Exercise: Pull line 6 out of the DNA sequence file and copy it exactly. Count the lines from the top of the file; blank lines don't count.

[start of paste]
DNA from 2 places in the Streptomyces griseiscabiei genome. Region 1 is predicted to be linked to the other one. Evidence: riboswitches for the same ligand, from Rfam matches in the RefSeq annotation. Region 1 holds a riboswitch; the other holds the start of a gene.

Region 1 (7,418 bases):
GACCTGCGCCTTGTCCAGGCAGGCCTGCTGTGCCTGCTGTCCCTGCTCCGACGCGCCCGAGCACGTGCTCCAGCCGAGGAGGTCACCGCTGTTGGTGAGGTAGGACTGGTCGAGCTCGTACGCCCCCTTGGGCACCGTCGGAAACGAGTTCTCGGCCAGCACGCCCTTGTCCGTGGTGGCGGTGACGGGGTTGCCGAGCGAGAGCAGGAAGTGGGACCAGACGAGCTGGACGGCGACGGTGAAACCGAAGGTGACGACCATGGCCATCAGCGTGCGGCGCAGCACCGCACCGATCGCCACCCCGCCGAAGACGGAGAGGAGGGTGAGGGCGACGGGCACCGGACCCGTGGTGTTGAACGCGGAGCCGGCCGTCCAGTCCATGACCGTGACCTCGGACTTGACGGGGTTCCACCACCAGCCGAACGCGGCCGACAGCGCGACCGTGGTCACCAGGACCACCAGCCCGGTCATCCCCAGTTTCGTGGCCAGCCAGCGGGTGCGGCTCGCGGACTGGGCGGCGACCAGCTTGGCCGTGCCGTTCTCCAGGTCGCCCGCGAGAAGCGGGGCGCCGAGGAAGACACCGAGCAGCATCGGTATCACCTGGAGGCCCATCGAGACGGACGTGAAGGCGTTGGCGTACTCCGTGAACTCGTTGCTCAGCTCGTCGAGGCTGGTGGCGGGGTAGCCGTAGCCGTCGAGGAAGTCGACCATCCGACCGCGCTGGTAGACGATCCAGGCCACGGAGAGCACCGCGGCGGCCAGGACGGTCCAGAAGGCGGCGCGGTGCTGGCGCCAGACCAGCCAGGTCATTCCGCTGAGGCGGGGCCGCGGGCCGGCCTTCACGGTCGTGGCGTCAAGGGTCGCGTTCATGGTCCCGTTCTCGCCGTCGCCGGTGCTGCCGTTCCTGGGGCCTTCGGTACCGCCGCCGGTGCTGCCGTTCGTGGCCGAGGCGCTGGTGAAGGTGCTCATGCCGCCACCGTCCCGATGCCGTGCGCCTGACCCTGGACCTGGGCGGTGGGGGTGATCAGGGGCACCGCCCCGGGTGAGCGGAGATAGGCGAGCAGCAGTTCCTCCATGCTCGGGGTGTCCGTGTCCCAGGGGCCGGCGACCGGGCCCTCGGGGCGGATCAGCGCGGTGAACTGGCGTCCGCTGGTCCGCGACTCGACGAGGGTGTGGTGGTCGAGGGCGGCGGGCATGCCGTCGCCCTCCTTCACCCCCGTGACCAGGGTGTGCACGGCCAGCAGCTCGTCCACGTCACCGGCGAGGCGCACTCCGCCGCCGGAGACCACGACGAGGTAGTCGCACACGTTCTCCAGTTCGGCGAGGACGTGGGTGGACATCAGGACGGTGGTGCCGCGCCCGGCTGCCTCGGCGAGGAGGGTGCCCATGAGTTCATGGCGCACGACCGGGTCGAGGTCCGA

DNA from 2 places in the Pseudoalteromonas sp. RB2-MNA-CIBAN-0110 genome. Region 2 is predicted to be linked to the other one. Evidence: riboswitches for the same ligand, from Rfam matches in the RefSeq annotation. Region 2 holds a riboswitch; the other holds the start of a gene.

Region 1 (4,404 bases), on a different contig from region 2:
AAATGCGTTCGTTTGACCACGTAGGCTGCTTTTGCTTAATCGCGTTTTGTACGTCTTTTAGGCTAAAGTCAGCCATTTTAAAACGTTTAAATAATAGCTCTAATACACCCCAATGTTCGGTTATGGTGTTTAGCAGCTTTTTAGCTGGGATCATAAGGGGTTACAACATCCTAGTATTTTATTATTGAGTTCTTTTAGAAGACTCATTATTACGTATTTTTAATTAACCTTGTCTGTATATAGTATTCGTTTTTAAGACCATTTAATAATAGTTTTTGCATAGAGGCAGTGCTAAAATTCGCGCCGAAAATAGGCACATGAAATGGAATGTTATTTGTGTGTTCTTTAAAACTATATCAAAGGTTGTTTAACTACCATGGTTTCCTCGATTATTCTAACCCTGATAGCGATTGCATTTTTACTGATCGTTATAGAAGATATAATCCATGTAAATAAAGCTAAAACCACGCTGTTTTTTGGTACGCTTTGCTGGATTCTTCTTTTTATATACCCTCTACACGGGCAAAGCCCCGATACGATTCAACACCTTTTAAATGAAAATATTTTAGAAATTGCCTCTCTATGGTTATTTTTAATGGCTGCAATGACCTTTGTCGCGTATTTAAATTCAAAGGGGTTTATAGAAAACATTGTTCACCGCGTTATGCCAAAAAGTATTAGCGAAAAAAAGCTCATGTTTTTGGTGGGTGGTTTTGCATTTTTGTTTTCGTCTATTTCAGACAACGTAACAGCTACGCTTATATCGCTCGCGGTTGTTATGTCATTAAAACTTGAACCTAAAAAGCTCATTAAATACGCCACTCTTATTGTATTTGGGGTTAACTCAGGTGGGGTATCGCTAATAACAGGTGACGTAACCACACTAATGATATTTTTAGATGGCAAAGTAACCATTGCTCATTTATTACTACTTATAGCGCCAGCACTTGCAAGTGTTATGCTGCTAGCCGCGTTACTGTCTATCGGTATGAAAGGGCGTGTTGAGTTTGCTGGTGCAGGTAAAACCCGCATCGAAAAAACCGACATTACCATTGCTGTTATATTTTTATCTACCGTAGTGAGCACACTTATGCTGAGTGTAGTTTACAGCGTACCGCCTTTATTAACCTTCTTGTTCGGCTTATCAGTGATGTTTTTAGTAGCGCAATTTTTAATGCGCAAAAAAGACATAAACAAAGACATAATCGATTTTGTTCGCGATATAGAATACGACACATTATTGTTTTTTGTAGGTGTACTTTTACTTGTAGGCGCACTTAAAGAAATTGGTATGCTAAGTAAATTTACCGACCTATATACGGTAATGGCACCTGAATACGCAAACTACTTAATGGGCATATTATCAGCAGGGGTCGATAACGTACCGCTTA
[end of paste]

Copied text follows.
AAATGCGTTCGTTTGACCACGTAGGCTGCTTTTGCTTAATCGCGTTTTGTACGTCTTTTAGGCTAAAGTCAGCCATTTTAAAACGTTTAAATAATAGCTCTAATACACCCCAATGTTCGGTTATGGTGTTTAGCAGCTTTTTAGCTGGGATCATAAGGGGTTACAACATCCTAGTATTTTATTATTGAGTTCTTTTAGAAGACTCATTATTACGTATTTTTAATTAACCTTGTCTGTATATAGTATTCGTTTTTAAGACCATTTAATAATAGTTTTTGCATAGAGGCAGTGCTAAAATTCGCGCCGAAAATAGGCACATGAAATGGAATGTTATTTGTGTGTTCTTTAAAACTATATCAAAGGTTGTTTAACTACCATGGTTTCCTCGATTATTCTAACCCTGATAGCGATTGCATTTTTACTGATCGTTATAGAAGATATAATCCATGTAAATAAAGCTAAAACCACGCTGTTTTTTGGTACGCTTTGCTGGATTCTTCTTTTTATATACCCTCTACACGGGCAAAGCCCCGATACGATTCAACACCTTTTAAATGAAAATATTTTAGAAATTGCCTCTCTATGGTTATTTTTAATGGCTGCAATGACCTTTGTCGCGTATTTAAATTCAAAGGGGTTTATAGAAAACATTGTTCACCGCGTTATGCCAAAAAGTATTAGCGAAAAAAAGCTCATGTTTTTGGTGGGTGGTTTTGCATTTTTGTTTTCGTCTATTTCAGACAACGTAACAGCTACGCTTATATCGCTCGCGGTTGTTATGTCATTAAAACTTGAACCTAAAAAGCTCATTAAATACGCCACTCTTATTGTATTTGGGGTTAACTCAGGTGGGGTATCGCTAATAACAGGTGACGTAACCACACTAATGATATTTTTAGATGGCAAAGTAACCATTGCTCATTTATTACTACTTATAGCGCCAGCACTTGCAAGTGTTATGCTGCTAGCCGCGTTACTGTCTATCGGTATGAAAGGGCGTGTTGAGTTTGCTGGTGCAGGTAAAACCCGCATCGAAAAAACCGACATTACCATTGCTGTTATATTTTTATCTACCGTAGTGAGCACACTTATGCTGAGTGTAGTTTACAGCGTACCGCCTTTATTAACCTTCTTGTTCGGCTTATCAGTGATGTTTTTAGTAGCGCAATTTTTAATGCGCAAAAAAGACATAAACAAAGACATAATCGATTTTGTTCGCGATATAGAATACGACACATTATTGTTTTTTGTAGGTGTACTTTTACTTGTAGGCGCACTTAAAGAAATTGGTATGCTAAGTAAATTTACCGACCTATATACGGTAATGGCACCTGAATACGCAAACTACTTAATGGGCATATTATCAGCAGGGGTCGATAACGTACCGCTTA